But that niggle in the back of your head never seems to go away. However much you ignore it or push it to one side. Some part of you still aches to do this thing. 

We are primitive creatures at our core. We have our primitive brains that will always look for danger, that will always make fear show up. 

But you can’t live your life in fear. Never taking action, never making bold moves, never going for things purely out of this fear. 

And if this point sounds quite similar to point number 5, that’s because I can’t stress enough the importance of moving past your fears.

As I sat with my Dad in his final days, talking to him about all that he’d done in his life ( I talked, and he listened, since he could no longer talk by this time), I realized just how brave he had been all his life. 

As a black African man living and working in Europe, he had pushed boundaries, challenged people, and broken barriers. He had been bold. Even though it wasn’t always easy.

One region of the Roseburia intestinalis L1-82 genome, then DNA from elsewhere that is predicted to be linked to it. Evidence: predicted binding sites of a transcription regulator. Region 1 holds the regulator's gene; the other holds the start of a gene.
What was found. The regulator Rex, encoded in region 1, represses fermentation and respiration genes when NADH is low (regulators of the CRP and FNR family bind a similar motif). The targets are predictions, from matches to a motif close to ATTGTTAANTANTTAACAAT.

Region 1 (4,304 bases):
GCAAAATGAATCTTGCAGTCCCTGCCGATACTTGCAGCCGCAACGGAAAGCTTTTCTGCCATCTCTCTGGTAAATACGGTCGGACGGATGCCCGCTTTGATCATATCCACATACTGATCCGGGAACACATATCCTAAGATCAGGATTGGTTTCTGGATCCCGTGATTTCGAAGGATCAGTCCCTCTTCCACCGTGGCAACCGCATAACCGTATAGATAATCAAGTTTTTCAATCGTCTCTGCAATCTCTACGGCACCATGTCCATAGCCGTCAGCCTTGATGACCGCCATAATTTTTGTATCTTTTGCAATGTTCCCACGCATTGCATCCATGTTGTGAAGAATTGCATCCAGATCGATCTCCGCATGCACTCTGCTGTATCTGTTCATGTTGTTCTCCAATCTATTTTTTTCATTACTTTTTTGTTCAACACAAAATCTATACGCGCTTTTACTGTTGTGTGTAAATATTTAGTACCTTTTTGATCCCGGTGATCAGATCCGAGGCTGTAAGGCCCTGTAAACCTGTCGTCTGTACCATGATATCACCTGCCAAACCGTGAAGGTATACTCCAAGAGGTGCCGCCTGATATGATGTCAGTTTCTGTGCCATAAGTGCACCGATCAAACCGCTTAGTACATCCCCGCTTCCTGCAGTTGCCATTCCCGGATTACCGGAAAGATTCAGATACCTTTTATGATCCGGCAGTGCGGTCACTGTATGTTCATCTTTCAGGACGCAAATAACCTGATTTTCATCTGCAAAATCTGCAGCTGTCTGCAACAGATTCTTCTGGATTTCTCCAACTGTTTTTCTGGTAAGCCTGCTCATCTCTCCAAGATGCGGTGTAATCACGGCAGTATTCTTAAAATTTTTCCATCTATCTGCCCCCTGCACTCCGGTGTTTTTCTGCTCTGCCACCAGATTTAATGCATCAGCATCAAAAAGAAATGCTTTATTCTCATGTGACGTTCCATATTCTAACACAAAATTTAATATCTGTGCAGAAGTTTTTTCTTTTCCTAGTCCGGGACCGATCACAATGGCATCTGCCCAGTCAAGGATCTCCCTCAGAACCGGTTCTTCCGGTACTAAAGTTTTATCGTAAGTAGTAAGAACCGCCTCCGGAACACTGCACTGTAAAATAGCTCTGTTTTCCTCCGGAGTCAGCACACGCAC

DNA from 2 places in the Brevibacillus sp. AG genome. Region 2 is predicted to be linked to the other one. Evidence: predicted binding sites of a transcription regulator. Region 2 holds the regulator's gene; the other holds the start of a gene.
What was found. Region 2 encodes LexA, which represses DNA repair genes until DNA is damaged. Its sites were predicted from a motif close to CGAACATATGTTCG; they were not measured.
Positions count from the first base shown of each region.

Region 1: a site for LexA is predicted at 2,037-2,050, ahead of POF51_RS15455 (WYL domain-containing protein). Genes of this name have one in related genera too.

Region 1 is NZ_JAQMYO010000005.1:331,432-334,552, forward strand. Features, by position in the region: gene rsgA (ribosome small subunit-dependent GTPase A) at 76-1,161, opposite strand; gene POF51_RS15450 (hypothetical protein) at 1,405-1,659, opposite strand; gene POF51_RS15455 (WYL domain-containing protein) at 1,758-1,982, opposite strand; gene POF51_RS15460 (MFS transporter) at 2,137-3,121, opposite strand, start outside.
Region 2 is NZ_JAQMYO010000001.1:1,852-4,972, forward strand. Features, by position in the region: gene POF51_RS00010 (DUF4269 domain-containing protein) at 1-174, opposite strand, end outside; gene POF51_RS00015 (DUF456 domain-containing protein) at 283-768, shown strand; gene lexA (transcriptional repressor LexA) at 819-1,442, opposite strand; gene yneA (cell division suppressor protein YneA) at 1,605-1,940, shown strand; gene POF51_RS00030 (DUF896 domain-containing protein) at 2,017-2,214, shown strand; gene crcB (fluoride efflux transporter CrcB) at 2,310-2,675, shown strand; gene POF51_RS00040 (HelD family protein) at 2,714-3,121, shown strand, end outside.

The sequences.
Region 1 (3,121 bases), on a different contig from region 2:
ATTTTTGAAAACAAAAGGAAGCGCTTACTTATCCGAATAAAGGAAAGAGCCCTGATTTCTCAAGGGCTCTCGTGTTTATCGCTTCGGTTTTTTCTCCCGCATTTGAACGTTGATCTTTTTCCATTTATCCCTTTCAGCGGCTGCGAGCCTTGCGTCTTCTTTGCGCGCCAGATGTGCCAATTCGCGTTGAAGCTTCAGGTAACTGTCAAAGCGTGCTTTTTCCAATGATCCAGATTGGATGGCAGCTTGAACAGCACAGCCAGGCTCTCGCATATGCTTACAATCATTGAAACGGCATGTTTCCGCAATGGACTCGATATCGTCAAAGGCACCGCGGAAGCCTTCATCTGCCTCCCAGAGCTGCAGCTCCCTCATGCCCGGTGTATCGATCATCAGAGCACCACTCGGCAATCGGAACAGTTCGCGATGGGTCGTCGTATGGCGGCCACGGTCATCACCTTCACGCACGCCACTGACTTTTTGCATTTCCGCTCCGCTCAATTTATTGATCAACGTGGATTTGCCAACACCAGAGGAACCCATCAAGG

And this is what we all must do- 

Be brave, be bold, and take action. 

7. Be kind

You’ve probably heard the saying, “ Kindness doesn’t cost a thing” and it has been said in many different ways by various different people over the years. 

Sitting with Dad in his final days, I had this heightened sense of how the smallest kindnesses can mean so much to someone and can make their whole life more bearable. 

I think it’s because when someone is slipping away and there’s nothing you can do for them, you think of every little thing that might make them more comfortable. That might make them feel better under the circumstances.